While catering to such specific needs of society, Shari’ah-compliant financial services could also appeal to other segments of the population so long as the quality of these services is at least comparable to other alternatives, Moody’s says. Islamic finance covers all financial activity that enables Muslims to invest while conforming with Islamic law, or Shari’ah.
In practice, Islamic finance involves using traditional investment techniques and structures that comply with Shari’ah to create arrangements that work in ways that are comparable to modern conventional finance.
Sukuk (or Islamic bonds) are the fastest-growing segment of the Islamic finance market, which has seen phenomenal growth in the past six years. Global volume up to 2007 reached $97.3 billion, with the majority coming from Malaysia and the Gulf. Even though certain regions such as Europe and Africa did not produce any new issues during 2007, the expectations are high for 2008, including multi-jurisdiction issuances.
However, the Sukuk issuance market in H2 2007 demonstrated that despite its faith-based nature, it is not immune from the global financial system. A number of issuers have delayed the issuance of their planned Sukuk, including Ithmar bank and Amlak Finance; both are planning to issue their sukuk when the market stabilises.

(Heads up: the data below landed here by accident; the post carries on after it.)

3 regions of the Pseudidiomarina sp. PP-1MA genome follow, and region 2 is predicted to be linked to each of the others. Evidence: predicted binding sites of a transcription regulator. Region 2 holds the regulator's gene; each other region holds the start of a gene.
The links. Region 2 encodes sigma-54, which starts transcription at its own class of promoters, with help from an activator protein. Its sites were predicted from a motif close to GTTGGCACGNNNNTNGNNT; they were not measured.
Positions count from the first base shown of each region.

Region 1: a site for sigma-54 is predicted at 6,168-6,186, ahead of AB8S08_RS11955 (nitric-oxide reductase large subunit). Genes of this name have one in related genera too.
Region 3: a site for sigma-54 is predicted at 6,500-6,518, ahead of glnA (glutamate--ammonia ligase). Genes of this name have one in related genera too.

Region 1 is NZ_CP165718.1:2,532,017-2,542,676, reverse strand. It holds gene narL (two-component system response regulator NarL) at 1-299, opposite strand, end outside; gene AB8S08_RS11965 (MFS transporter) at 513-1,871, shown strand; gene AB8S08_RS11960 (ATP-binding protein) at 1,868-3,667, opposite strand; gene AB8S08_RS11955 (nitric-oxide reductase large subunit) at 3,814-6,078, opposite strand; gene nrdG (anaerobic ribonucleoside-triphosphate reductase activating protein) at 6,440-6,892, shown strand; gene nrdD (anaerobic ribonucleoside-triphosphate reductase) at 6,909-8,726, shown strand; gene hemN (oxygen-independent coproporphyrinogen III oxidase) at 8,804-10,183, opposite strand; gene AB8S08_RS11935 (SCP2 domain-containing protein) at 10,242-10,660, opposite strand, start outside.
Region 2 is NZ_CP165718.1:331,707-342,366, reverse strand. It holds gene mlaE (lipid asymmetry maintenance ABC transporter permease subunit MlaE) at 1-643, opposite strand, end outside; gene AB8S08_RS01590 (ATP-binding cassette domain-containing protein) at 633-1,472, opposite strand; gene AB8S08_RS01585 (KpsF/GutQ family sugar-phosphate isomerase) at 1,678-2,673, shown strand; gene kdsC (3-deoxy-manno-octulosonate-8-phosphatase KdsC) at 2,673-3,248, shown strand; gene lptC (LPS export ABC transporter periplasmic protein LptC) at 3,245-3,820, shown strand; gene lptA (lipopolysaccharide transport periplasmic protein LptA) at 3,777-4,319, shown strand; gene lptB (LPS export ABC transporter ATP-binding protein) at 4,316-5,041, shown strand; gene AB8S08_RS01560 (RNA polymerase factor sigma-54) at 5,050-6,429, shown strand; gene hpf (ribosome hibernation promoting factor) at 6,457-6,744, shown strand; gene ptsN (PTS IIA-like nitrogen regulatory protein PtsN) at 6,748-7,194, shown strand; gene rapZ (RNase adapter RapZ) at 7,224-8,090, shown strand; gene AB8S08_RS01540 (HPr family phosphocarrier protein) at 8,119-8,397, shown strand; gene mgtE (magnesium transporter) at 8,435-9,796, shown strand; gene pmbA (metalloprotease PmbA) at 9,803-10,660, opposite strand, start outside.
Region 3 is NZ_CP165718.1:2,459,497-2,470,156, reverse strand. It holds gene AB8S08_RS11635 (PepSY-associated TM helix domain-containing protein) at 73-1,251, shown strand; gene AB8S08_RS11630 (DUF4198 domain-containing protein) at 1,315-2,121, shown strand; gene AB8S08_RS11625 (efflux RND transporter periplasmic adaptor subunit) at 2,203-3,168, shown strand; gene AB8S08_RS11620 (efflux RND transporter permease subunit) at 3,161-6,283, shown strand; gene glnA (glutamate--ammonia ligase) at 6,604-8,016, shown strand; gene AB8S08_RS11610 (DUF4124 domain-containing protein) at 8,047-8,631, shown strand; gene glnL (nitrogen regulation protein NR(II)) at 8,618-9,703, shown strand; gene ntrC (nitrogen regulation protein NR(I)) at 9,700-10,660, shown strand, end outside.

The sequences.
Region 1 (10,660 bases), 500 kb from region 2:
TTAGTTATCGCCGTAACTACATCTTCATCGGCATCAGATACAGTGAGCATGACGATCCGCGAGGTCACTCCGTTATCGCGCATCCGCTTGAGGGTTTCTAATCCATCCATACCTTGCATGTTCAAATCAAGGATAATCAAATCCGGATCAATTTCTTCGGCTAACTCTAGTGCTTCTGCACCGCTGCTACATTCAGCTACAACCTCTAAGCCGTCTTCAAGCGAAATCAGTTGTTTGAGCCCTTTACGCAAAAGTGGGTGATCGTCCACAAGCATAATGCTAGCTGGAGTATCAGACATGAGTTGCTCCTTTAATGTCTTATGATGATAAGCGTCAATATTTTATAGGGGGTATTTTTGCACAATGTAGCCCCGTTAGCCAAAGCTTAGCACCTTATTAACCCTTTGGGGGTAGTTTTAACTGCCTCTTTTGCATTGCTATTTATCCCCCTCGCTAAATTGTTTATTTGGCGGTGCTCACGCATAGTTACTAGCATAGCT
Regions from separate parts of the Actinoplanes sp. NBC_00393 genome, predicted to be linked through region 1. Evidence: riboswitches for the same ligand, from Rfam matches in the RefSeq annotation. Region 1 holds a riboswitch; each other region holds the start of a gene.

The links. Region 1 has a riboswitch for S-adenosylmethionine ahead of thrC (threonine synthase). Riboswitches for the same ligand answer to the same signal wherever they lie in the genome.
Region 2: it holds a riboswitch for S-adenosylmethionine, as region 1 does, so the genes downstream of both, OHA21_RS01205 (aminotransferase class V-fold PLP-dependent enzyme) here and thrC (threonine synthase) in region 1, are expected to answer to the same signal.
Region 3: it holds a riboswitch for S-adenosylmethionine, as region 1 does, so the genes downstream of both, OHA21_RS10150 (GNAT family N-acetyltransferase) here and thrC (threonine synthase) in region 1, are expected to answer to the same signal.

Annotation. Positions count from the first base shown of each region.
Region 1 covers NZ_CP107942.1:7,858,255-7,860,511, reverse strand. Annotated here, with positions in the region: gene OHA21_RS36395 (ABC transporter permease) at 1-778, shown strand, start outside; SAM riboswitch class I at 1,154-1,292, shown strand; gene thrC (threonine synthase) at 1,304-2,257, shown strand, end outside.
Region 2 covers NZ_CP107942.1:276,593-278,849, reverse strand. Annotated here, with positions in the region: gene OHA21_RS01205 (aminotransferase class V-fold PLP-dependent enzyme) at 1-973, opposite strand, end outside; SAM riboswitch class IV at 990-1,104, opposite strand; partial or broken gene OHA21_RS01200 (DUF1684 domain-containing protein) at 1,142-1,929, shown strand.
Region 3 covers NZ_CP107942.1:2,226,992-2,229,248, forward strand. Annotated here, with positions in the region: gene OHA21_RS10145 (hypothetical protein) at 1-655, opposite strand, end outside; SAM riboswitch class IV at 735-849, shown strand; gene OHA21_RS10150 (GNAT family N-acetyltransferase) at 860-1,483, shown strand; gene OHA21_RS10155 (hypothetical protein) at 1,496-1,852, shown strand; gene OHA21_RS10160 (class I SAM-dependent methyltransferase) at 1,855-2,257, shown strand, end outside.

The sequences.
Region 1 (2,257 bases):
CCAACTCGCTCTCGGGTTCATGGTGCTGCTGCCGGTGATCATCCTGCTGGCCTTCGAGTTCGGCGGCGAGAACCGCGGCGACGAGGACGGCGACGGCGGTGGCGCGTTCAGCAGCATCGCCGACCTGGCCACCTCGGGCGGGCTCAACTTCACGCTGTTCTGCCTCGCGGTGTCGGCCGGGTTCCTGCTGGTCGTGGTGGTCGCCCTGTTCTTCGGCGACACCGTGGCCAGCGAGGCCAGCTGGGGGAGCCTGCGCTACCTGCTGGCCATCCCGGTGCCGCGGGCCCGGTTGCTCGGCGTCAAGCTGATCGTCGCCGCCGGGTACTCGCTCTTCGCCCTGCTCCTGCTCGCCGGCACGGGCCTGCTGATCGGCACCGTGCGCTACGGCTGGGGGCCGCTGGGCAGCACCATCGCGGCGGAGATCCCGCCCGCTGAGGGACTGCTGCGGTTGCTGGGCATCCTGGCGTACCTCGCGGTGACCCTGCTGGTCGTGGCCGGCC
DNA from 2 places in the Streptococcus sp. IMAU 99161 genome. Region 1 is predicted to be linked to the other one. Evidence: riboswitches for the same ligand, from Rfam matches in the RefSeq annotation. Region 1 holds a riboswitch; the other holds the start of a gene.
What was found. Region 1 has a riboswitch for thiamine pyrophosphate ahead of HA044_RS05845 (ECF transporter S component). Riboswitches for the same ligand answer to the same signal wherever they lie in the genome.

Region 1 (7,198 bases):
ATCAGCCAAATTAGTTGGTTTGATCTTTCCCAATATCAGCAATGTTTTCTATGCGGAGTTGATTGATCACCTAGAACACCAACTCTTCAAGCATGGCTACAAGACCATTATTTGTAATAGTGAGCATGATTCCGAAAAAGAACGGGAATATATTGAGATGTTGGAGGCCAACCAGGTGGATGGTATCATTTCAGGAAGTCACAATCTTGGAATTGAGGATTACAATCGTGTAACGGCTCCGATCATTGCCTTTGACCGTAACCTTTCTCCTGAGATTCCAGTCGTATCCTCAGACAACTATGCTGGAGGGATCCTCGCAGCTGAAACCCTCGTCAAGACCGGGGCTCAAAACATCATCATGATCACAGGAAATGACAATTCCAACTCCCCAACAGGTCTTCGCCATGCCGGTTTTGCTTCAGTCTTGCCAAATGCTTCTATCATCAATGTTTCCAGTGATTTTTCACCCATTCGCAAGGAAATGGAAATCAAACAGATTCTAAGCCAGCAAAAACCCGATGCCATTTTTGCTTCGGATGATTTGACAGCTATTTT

Overall Sukuk issuance volume increased by 71% to $32.65 billion compared to 2006 The number of Sukuk transactions rose to 119 from 109 in 2006, while the average deal size increased to $269.8 million from $175 million.
Some 88 Sukuk deals were issued by corporates, compared to 31 deals issued by sovereigns This was influenced by buoyant government budgets, mainly in the Gulf Co-operation Council (GCC), over this period as fiscal and current account surpluses widened. Moreover, since the 2006 equity market crisis, corporates have shifted their funding focus more into debt markets. This trend continued into 2007, albeit the equity markets recovered significantly during the year.